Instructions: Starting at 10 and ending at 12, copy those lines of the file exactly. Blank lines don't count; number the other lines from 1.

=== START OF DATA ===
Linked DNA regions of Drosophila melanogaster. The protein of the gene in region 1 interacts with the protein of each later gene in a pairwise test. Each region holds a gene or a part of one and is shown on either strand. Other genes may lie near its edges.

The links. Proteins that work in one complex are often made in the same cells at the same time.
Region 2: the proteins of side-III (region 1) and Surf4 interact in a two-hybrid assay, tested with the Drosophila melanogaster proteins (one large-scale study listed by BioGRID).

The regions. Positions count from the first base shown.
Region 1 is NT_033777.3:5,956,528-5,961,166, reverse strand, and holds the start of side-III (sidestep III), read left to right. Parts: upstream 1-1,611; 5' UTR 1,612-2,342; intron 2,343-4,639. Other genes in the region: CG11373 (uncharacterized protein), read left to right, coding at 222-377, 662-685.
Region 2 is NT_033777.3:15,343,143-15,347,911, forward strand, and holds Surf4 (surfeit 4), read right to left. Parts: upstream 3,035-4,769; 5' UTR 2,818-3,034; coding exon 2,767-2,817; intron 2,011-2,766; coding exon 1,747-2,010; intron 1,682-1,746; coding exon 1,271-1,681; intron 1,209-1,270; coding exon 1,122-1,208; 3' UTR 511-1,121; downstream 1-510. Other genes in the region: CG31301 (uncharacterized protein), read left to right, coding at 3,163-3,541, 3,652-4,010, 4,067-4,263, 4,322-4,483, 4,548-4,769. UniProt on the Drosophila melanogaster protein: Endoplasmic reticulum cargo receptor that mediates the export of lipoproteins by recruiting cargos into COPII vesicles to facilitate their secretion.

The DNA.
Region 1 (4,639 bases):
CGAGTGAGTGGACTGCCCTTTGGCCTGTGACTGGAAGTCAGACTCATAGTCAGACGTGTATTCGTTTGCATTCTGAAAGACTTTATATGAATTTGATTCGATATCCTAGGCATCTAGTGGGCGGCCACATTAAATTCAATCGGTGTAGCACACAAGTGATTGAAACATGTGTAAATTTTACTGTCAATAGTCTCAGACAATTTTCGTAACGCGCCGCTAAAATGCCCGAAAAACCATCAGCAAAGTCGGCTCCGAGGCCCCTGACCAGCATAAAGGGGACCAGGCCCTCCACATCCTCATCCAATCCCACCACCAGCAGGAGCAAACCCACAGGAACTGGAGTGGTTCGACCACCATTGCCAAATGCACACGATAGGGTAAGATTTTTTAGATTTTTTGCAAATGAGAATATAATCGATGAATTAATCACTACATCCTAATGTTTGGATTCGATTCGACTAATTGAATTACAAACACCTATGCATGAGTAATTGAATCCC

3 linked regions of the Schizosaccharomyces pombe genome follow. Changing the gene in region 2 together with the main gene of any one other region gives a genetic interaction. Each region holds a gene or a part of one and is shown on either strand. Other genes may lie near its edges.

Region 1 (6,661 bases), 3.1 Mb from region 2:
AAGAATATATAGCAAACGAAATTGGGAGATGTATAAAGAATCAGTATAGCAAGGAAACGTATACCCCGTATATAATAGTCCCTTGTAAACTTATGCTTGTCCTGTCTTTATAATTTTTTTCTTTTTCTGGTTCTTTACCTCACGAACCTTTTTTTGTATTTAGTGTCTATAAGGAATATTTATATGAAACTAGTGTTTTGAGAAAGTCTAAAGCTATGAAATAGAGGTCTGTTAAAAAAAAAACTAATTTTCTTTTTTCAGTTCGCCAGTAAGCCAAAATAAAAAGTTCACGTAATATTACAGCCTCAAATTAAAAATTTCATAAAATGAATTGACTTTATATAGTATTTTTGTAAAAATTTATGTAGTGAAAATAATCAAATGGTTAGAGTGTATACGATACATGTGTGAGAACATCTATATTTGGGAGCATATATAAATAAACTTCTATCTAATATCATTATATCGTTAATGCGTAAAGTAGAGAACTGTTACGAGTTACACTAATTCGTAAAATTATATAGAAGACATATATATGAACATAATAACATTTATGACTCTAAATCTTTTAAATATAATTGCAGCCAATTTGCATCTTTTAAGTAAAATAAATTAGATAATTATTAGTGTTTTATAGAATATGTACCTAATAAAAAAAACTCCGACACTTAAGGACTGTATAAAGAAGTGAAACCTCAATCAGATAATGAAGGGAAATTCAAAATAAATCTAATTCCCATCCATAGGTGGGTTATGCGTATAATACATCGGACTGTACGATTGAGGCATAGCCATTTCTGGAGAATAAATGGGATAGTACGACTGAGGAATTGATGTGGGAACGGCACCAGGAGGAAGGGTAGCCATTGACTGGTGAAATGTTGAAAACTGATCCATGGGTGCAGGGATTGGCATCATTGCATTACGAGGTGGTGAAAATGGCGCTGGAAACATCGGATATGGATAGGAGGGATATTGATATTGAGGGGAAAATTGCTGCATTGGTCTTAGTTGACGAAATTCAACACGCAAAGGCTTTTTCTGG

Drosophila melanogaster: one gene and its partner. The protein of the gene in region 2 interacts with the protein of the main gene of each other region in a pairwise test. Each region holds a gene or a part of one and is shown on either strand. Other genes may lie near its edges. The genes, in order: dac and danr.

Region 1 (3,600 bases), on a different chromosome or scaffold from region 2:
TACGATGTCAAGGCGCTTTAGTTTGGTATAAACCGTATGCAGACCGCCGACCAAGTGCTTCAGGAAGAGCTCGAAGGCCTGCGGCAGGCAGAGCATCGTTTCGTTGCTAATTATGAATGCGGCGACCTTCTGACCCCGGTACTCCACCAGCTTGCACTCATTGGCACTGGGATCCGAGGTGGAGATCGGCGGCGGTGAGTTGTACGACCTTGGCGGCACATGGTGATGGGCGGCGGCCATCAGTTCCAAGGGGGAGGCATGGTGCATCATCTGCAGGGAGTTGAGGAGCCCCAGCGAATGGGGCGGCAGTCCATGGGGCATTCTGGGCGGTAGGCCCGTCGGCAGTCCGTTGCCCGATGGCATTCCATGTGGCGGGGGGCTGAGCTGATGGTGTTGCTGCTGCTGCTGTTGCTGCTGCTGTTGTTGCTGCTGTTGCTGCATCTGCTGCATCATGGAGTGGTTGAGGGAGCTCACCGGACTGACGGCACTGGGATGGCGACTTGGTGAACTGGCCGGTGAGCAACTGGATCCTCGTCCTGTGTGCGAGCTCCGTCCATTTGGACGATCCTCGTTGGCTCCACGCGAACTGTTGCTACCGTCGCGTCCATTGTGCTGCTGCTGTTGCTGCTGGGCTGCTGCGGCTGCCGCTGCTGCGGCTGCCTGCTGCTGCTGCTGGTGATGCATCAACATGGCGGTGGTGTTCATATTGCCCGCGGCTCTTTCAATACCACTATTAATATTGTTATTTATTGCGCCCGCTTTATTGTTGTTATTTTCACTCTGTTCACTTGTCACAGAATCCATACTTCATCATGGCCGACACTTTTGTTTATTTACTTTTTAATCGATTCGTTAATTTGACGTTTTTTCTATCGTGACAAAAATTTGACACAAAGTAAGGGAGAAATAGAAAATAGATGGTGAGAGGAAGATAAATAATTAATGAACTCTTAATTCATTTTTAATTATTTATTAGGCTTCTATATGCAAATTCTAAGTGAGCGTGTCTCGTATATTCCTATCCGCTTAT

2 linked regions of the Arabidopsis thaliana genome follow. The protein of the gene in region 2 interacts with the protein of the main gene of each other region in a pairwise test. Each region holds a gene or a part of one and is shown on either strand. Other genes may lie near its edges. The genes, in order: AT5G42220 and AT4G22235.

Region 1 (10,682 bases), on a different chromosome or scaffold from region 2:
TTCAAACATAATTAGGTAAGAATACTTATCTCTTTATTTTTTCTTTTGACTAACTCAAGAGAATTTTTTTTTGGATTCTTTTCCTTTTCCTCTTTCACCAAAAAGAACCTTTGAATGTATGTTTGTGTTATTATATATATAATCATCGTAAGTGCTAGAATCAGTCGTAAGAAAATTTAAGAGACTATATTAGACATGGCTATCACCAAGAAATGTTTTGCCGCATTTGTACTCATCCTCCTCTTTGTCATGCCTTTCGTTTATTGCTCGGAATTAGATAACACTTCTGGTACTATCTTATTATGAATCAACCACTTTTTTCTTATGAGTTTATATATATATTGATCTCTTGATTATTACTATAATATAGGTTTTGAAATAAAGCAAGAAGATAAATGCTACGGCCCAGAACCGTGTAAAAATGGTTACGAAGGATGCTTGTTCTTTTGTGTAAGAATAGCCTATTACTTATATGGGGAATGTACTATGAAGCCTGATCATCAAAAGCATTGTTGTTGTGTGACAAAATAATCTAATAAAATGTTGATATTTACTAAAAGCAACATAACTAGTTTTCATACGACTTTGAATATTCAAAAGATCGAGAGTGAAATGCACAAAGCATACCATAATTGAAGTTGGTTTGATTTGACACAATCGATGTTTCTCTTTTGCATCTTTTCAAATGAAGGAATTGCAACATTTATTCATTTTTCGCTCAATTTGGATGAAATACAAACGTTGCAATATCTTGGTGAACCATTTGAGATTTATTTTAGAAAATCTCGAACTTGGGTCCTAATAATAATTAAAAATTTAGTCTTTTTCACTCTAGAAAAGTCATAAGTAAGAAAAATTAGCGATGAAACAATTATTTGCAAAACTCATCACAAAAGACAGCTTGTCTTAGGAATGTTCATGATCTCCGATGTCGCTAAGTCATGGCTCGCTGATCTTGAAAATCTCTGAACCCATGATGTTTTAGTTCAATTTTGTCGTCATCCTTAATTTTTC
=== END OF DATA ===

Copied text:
3 linked regions of the Schizosaccharomyces pombe genome follow. Changing the gene in region 2 together with the main gene of any one other region gives a genetic interaction. Each region holds a gene or a part of one and is shown on either strand. Other genes may lie near its edges.

Region 1 (6,661 bases), 3.1 Mb from region 2:
AAGAATATATAGCAAACGAAATTGGGAGATGTATAAAGAATCAGTATAGCAAGGAAACGTATACCCCGTATATAATAGTCCCTTGTAAACTTATGCTTGTCCTGTCTTTATAATTTTTTTCTTTTTCTGGTTCTTTACCTCACGAACCTTTTTTTGTATTTAGTGTCTATAAGGAATATTTATATGAAACTAGTGTTTTGAGAAAGTCTAAAGCTATGAAATAGAGGTCTGTTAAAAAAAAAACTAATTTTCTTTTTTCAGTTCGCCAGTAAGCCAAAATAAAAAGTTCACGTAATATTACAGCCTCAAATTAAAAATTTCATAAAATGAATTGACTTTATATAGTATTTTTGTAAAAATTTATGTAGTGAAAATAATCAAATGGTTAGAGTGTATACGATACATGTGTGAGAACATCTATATTTGGGAGCATATATAAATAAACTTCTATCTAATATCATTATATCGTTAATGCGTAAAGTAGAGAACTGTTACGAGTTACACTAATTCGTAAAATTATATAGAAGACATATATATGAACATAATAACATTTATGACTCTAAATCTTTTAAATATAATTGCAGCCAATTTGCATCTTTTAAGTAAAATAAATTAGATAATTATTAGTGTTTTATAGAATATGTACCTAATAAAAAAAACTCCGACACTTAAGGACTGTATAAAGAAGTGAAACCTCAATCAGATAATGAAGGGAAATTCAAAATAAATCTAATTCCCATCCATAGGTGGGTTATGCGTATAATACATCGGACTGTACGATTGAGGCATAGCCATTTCTGGAGAATAAATGGGATAGTACGACTGAGGAATTGATGTGGGAACGGCACCAGGAGGAAGGGTAGCCATTGACTGGTGAAATGTTGAAAACTGATCCATGGGTGCAGGGATTGGCATCATTGCATTACGAGGTGGTGAAAATGGCGCTGGAAACATCGGATATGGATAGGAGGGATATTGATATTGAGGGGAAAATTGCTGCATTGGTCTTAGTTGACGAAATTCAACACGCAAAGGCTTTTTCTGG